Nicolas Notovitch claimed that he broke his leg in India and while recovering from it at the Hemis monastery in Ladakh, he learned of the “Life of Saint Issa (Best of the Sons of Men)” – Isa being the Arabic name of Jesus in Islam. Notovitch’s story, with the text of the “Life,” was published in French in 1894 as La vie inconnue de Jesus Christ. It was translated into English,[5] German, Spanish, and Italian.

After reading the Life Of Saint Issa, I found it to have little lasting impression on me, except for a portion of chapter seven which speaks to Issa’s perspective on women. I not only agree with the perspective Issa holds towards women, but I can actually see Jesus himself speaking these words out to an audience of attentive listeners. Whether or not this provides me with enough grit to validate Notovitch’s entire theory, the jury is still out on that, but I do feel like there is some serious merit and truth held in the words written below.

Chapter XII – Life Of Saint Issa

10 “Listen, then, to what I say unto you: Respect woman, for she is the mother of the universe, and all the truth of divine creation lies in her.

11 “She is the basis of all that is good and beautiful, as she is also the germ of life and death. On her depends the whole existence of man, for she is his natural and moral support.

12 “She gives birth to you in the midst of suffering. By the sweat of her brow she rears you, and until her death you cause her the gravest anxieties. Bless her and worship her, for she is your one friend, your one support on earth.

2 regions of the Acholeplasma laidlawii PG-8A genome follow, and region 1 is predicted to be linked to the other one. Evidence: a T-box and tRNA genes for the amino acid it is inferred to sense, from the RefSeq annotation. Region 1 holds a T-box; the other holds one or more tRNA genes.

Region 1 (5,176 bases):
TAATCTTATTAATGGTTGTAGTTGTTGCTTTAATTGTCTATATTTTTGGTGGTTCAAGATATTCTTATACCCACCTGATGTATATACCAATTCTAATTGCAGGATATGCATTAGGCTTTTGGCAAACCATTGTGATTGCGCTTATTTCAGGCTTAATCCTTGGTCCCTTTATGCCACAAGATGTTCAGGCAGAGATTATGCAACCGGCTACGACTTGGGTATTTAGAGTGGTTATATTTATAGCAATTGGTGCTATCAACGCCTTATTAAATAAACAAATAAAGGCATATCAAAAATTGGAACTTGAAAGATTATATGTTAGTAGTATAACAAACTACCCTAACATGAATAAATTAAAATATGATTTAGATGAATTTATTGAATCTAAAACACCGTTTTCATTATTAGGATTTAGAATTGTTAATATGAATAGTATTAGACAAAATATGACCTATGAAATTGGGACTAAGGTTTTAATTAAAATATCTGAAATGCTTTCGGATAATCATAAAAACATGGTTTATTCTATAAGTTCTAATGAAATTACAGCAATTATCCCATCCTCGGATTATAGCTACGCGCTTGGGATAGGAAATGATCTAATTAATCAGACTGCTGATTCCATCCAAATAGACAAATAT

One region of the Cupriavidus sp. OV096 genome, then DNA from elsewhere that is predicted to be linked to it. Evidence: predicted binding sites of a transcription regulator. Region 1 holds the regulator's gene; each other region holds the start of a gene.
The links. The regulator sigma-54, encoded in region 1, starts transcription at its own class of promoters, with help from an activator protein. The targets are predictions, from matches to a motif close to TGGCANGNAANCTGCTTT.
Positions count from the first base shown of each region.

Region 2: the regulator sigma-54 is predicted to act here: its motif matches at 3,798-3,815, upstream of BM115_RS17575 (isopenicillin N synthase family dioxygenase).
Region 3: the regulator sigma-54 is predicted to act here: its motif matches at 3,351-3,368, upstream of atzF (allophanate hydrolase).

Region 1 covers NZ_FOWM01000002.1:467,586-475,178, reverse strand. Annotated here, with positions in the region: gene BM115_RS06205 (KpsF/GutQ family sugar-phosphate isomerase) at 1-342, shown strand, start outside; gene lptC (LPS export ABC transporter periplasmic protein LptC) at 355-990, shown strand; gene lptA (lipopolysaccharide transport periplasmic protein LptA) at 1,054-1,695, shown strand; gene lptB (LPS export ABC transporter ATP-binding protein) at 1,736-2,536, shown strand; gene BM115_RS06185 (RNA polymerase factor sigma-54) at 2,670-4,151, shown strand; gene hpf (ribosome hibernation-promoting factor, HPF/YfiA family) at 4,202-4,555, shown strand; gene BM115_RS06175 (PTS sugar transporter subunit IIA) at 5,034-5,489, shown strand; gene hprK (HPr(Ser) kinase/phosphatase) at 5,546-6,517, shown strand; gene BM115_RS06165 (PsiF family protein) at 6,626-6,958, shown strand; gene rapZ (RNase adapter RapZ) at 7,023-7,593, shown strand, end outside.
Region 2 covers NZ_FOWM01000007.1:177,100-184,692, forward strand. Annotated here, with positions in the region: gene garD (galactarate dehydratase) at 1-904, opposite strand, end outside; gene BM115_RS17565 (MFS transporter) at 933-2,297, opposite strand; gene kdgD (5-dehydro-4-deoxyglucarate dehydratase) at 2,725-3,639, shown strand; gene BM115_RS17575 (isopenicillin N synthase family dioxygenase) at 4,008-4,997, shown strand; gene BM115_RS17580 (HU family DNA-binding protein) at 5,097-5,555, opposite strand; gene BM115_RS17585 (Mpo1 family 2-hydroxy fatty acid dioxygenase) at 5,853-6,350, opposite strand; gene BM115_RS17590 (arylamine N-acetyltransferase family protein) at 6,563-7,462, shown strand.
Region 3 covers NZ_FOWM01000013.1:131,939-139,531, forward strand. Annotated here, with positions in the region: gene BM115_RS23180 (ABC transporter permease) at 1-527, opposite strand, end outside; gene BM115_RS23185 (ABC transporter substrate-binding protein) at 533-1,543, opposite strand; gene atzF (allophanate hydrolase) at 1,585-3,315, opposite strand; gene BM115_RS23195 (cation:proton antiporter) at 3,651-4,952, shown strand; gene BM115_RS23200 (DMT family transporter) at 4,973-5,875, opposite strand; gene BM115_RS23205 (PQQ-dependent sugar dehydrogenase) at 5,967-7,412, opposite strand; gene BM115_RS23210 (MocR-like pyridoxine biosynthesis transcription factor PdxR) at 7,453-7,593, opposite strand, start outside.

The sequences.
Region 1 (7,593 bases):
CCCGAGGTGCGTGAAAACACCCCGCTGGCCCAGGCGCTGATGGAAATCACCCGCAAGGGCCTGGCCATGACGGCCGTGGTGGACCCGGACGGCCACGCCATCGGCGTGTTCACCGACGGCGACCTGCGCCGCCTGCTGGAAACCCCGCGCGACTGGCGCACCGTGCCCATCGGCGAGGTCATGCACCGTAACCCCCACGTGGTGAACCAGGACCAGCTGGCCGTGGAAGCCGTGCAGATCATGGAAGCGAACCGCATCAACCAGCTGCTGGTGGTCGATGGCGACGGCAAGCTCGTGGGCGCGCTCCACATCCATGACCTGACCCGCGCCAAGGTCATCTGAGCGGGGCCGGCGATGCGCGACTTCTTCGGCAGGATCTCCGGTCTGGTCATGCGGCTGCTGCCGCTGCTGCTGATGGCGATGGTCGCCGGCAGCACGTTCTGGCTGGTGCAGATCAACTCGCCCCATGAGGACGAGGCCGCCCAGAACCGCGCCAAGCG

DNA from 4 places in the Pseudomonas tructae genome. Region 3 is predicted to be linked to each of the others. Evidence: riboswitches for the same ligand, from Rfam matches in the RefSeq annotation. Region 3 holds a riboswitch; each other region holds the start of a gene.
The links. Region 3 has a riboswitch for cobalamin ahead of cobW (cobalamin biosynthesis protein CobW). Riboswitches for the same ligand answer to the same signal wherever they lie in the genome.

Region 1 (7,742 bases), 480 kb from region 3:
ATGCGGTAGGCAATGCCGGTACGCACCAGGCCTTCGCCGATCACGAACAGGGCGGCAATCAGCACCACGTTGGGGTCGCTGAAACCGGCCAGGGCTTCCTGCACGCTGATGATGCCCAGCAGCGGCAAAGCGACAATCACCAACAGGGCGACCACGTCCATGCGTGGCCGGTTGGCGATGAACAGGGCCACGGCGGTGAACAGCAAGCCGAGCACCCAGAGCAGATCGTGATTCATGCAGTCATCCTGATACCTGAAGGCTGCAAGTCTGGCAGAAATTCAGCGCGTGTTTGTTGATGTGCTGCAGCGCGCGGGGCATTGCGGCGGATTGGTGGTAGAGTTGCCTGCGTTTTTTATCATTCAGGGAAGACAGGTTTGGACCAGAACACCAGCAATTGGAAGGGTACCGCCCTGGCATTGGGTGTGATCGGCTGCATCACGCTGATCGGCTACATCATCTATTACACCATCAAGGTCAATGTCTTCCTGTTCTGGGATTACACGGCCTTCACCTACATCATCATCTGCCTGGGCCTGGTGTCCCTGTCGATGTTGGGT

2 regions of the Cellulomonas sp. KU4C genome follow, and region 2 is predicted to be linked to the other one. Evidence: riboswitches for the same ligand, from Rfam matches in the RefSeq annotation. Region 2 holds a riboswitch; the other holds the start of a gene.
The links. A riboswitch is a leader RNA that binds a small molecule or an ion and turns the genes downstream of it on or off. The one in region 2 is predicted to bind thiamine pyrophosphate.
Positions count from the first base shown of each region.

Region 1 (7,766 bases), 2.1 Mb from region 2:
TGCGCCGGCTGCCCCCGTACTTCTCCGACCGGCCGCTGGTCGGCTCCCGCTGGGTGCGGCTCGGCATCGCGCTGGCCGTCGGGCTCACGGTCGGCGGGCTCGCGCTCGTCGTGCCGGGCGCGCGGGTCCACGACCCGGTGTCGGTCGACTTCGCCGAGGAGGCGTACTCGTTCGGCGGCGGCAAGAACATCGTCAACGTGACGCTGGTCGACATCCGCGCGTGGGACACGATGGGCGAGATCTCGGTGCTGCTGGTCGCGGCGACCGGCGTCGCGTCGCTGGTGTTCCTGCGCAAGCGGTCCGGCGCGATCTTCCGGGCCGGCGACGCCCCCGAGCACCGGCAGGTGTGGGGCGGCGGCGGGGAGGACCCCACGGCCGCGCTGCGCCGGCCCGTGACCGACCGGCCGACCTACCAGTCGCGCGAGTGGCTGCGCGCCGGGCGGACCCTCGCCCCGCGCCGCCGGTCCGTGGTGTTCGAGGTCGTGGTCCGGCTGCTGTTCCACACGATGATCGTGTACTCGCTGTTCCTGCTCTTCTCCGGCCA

13 “Respect her, uphold her. In acting thus you will win her love and her heart. You will find favor in the sight of God and many sins shall be forgiven you.

14 “In the same way, love your wives and respect them; for they will be mothers tomorrow, and each later on the ancestress of a race.

15 “Be lenient towards woman. Her love ennobles man, softens his hardened heart, tames the brute in him, and makes of him a lamb.

16 “The wife and the mother are the inappreciable treasures given unto you by God. They are the fairest ornaments of existence, and of them shall be born all the inhabitants of the world.

17 “Even as the God of armies separated of old the light from the darkness and the land from the waters, woman possesses the divine faculty of separating in a man good intentions from evil thoughts.

18 “Wherefore I say unto you, after God your best thoughts should belong to the women and the wives, woman being for you the temple wherein you will obtain the most easily perfect happiness.

19 “Imbue yourselves in this temple with moral strength. Here you will forget your sorrows and your failures, and you will recover the lost energy necessary to enable you to help your neighbor.

20 “Do not expose her to humiliation. In acting thus you would humiliate yourselves and lose the sentiment of love, without which nothing exists here below.

21 “Protect your wife, in order that she may protect you and all your family. All that you do for your wife, your mother, for a widow or another woman in distress, you will have done unto your God.”